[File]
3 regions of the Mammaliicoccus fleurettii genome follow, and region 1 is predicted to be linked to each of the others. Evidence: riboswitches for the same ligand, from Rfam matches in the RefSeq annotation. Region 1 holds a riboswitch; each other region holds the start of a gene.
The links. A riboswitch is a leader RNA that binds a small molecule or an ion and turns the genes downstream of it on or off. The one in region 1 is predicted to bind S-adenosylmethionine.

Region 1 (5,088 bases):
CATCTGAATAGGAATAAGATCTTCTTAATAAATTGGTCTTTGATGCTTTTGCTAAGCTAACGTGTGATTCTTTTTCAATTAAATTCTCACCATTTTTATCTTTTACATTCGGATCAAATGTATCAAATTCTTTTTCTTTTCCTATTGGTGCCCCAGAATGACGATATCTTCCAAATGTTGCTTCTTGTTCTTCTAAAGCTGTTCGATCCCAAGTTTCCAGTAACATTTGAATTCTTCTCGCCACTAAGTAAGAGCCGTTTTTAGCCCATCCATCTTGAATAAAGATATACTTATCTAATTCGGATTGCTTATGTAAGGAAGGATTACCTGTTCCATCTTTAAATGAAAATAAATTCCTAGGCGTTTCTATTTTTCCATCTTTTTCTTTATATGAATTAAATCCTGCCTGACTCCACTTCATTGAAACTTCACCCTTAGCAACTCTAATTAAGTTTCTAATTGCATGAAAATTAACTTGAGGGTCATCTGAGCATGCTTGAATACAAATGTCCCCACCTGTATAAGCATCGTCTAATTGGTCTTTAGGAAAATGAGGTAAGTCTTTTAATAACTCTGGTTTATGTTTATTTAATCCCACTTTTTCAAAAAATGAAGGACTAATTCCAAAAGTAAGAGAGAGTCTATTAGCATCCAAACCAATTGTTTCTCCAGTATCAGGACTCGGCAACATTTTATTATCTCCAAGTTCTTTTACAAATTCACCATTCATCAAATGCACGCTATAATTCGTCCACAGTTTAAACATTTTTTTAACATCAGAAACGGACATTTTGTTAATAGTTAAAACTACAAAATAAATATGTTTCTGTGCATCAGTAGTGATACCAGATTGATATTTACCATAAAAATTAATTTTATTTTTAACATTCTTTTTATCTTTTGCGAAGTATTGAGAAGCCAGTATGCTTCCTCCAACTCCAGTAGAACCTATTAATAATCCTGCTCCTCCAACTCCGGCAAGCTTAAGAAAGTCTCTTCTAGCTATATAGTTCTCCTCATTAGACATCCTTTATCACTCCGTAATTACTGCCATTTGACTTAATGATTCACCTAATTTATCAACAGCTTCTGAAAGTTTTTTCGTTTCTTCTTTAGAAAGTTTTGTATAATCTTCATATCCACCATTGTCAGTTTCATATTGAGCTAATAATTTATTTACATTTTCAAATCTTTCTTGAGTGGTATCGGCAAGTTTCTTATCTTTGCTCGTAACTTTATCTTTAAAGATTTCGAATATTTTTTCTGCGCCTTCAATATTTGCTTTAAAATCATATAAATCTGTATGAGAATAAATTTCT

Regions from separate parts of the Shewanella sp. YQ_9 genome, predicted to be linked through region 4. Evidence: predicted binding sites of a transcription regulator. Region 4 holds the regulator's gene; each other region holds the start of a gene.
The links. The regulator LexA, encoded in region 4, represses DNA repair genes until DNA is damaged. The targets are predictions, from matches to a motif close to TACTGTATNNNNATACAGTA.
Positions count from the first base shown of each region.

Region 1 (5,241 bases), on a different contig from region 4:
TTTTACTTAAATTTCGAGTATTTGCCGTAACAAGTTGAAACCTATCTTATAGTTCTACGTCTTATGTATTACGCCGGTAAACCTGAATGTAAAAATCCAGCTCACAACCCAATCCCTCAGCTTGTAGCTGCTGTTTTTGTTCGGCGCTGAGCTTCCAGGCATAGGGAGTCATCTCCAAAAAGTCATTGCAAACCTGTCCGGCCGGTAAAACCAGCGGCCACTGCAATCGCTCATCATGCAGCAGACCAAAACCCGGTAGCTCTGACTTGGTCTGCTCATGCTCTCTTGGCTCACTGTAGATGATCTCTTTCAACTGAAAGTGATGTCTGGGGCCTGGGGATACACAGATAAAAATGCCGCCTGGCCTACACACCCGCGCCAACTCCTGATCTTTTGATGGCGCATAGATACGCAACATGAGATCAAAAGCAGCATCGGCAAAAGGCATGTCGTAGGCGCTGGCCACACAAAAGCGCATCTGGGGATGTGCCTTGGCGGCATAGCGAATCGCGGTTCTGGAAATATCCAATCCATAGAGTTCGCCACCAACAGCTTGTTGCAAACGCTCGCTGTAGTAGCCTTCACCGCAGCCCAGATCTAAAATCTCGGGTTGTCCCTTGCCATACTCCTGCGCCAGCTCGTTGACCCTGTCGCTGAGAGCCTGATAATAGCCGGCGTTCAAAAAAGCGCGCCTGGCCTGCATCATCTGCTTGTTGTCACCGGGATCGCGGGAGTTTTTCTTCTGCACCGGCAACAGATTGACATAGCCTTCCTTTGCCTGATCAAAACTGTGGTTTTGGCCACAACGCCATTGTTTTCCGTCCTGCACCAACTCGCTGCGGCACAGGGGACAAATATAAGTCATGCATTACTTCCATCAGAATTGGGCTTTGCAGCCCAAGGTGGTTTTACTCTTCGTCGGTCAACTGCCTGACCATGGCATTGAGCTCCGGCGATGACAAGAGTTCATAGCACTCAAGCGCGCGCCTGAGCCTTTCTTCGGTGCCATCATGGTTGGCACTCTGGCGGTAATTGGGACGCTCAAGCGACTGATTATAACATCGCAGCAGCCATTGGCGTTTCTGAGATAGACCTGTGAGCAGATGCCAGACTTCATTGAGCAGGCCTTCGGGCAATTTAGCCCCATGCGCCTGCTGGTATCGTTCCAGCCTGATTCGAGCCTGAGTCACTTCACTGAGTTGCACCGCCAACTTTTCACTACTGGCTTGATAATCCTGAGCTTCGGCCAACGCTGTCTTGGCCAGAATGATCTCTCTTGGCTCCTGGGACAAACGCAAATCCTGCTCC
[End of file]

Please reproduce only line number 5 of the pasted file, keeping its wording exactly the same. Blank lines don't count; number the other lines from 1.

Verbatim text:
Regions from separate parts of the Shewanella sp. YQ_9 genome, predicted to be linked through region 4. Evidence: predicted binding sites of a transcription regulator. Region 4 holds the regulator's gene; each other region holds the start of a gene.